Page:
As I said earlier, one must understand that we are living in a different world order today. Reaction is more to do with cultural psychology which is paradoxical majority of the time. But one thing is true in the case of Punjabis that they forgive big losses if the opponent is polite. If he is not so, then they do not hesitate to fight even for the smallest thing. Even if you read Prof Puran Singh, even he says that Punjabis are very strange community. It is not negative all the time. But yes, when political angle comes in, they get more intensified unnecessarily. It is then religion is used as politics and brings divide in the community. Culturally, we are one.

Such violence does not seem to be the law and order problem?

When such violence occurs, it turns into the problem of law and order. It is the alienation of a particular sect from a State or from other existing communities. It ultimately gives rise to the problem of law and order. One can say that it is one of the consequences of violence.

Do you agree that it was such acts of religious interference or intolerance which was responsible for the rise of terrorism in Punjab?

If you look in retrospect or before and during emergency period, it was the leftist approach and student unions initiatives to fight over real issues. That time the communists were very eager and the youths of those days used to get motivated by the ideologies. As people were more group centric and were responsible, they loved to become revolutionaries. It is the high positioned people who link them to religion or caste. What is asked in the question can be taken as a reason up to one extent. Now things have taken other dimensions.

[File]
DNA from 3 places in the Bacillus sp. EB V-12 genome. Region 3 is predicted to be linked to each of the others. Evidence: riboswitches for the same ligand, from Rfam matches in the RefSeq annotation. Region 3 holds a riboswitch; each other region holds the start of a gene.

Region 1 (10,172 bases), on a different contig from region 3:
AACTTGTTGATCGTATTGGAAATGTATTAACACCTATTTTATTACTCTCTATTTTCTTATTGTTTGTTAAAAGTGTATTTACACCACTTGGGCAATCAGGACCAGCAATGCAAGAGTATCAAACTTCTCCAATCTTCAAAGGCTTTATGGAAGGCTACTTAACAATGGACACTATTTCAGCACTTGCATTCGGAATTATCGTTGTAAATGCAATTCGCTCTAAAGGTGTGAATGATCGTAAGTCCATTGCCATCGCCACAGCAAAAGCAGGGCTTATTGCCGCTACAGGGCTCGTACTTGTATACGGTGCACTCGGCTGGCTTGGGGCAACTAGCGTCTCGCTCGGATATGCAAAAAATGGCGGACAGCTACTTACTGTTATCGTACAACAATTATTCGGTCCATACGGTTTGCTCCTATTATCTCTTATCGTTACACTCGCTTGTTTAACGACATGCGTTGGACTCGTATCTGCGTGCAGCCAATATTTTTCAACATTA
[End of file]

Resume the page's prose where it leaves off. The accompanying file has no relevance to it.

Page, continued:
Do you think that political centric violence can survive for long?

It is difficult to give a definitive answer in this regard. Conflict and politics do go side by side in many places. So far as Indian or Punjab’s society is concerned, I do not think the political merchants of violence can log success for all the time to come. People are becoming more and more development oriented. Violence is loved by none. I am hopeful for a social order in Punjab which is more accommodative, responsive and sensible and humane in approach.


May 2007: Violence broke out in several Punjab towns following clashes between the followers of Dera Sacha Sauda and Sikh organisations over a controversial advertisement featuring sect head Baba Gurmeet Singh Ram Rahim as Guru Gobind Singh. Bathinda, Amritsar, Patiala, Jalandhar and several other cities were on boil for several days.

May 2009: Several coaches of trains were torched at Jalandhar Cantonment a top leader of Dera Sach Khand sect Sant Rama Nand succumbed to his bullet injuries in Vienna. The Dalit Sikh community came out on the street in a large number in Punjab’s Doaba belt leaving life in Jalandhar, Phagwara, Hoshiarpur and Nawanshahr affected.

December 2009: The migrant labourers protested against the failure of the police to register cases in connection with three incidents of snatching of cash from them. Their protest turned violent in Ludhiana, Jalandhar and other parts of Punjab

February 2010: Violence erupted in different parts of Punjab after the supporters Dera Sacha Sauda sect protested against the registration of another murder case against their spiritual leader Gurmit Ram Rahim Singh.

January 2011: Curfew had to be clamped in Bhikhi town of Mansa district after a group of Sikhs clashed with the followers of another Sikh religious outfit and damaged at least six vehicles, injuring many police personnel.

source: http://www.dailypioneer.com/309706/Politics-keeps-violence-alive-in-Punjab-Prof-Manjit-Singh.html



📌 For all latest updates, follow the Official Sikh Philosophy Network Whatsapp Channel: